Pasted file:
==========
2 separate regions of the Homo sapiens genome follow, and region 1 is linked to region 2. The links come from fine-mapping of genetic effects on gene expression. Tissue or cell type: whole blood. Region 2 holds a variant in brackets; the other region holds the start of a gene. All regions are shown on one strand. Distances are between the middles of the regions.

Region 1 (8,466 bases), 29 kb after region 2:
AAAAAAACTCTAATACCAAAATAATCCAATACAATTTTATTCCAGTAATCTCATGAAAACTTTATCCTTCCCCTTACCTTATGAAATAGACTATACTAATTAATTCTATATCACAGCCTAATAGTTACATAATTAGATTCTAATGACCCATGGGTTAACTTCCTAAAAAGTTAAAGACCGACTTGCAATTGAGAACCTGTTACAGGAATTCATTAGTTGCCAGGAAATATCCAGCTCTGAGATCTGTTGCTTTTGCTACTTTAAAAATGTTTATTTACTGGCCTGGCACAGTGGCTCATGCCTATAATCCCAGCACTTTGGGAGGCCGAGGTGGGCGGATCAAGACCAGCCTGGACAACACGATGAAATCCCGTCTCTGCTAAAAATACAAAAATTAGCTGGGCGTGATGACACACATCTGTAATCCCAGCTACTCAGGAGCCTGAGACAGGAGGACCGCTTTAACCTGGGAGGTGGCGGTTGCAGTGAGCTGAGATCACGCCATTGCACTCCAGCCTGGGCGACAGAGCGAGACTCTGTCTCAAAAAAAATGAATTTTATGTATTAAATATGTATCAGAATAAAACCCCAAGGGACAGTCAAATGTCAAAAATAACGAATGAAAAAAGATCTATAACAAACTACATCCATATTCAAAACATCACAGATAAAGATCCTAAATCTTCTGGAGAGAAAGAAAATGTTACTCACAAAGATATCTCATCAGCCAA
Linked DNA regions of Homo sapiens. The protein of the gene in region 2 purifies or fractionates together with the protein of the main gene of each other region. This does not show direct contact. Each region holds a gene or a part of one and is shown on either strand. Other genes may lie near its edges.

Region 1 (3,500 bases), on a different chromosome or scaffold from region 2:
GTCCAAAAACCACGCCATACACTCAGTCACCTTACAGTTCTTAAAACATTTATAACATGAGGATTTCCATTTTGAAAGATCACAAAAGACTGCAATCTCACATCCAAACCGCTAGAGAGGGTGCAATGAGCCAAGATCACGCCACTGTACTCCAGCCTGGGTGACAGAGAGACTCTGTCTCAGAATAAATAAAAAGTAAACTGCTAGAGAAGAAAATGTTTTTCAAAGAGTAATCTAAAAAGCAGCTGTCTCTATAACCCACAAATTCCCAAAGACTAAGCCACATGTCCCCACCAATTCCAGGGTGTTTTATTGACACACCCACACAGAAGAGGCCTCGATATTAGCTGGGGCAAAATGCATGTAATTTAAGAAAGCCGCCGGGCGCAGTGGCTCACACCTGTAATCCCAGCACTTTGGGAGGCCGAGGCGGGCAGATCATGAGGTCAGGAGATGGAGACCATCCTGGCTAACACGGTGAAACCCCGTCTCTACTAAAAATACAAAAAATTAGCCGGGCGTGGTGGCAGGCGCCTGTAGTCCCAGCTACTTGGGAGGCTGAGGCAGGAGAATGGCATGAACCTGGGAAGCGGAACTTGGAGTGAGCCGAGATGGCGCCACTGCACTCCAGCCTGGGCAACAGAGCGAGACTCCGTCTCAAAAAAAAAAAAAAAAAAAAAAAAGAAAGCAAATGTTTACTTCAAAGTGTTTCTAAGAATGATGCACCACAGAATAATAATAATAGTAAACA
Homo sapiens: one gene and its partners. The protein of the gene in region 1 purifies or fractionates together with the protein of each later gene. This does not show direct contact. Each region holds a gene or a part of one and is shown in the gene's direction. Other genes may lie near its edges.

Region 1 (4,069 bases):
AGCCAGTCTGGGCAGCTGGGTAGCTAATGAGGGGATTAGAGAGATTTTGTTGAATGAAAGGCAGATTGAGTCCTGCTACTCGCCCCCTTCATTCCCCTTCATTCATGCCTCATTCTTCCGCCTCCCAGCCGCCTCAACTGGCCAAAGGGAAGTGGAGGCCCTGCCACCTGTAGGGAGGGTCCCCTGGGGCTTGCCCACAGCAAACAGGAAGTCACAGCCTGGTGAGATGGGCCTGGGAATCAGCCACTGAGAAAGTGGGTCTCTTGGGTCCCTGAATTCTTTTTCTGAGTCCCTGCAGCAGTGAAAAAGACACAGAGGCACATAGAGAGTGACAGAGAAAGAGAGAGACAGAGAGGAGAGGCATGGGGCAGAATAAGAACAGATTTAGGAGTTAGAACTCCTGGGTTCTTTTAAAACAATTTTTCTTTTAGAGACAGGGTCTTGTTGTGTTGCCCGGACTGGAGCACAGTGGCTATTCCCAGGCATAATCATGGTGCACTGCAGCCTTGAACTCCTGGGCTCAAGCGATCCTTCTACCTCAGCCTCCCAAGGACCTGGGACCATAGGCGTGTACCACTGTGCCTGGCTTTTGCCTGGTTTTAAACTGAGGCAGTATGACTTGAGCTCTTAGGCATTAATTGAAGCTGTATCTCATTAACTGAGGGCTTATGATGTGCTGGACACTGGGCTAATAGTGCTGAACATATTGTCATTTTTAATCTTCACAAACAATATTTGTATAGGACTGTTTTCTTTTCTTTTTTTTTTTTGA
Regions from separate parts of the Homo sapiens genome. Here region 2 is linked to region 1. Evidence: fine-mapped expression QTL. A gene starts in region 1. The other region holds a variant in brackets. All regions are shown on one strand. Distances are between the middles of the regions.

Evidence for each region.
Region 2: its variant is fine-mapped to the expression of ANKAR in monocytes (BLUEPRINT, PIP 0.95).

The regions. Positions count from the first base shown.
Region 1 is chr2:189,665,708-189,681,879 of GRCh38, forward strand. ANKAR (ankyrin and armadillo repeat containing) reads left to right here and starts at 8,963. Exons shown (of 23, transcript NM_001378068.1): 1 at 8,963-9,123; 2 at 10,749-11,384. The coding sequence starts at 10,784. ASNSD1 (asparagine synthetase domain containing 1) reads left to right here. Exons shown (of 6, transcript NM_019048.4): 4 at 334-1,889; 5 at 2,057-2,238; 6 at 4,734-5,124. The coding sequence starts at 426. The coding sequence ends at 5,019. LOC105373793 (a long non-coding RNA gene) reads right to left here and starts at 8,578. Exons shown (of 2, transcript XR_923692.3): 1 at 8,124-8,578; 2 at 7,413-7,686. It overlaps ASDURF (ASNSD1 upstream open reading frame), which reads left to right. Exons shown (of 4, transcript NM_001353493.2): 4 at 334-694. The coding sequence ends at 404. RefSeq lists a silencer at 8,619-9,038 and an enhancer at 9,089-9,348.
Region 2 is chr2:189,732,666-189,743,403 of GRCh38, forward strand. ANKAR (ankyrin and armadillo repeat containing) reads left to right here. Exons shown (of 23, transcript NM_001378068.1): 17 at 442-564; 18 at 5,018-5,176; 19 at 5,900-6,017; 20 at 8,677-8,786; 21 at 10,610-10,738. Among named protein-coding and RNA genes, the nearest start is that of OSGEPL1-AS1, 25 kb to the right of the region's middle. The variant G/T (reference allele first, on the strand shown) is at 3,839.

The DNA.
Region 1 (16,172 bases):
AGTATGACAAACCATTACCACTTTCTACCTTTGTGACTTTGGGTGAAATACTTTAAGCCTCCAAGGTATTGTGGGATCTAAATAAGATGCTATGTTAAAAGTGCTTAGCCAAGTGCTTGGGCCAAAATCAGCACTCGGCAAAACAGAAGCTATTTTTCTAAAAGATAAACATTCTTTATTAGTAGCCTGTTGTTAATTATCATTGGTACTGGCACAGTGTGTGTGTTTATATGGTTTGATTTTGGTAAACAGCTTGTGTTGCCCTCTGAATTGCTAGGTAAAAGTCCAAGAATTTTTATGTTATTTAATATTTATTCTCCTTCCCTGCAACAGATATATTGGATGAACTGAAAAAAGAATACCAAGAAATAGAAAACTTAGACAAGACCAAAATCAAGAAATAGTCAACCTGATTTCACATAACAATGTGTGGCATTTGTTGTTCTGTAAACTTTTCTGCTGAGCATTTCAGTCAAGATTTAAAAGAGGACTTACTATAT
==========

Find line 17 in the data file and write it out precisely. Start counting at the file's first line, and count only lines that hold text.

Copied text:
Region 1 (16,172 bases):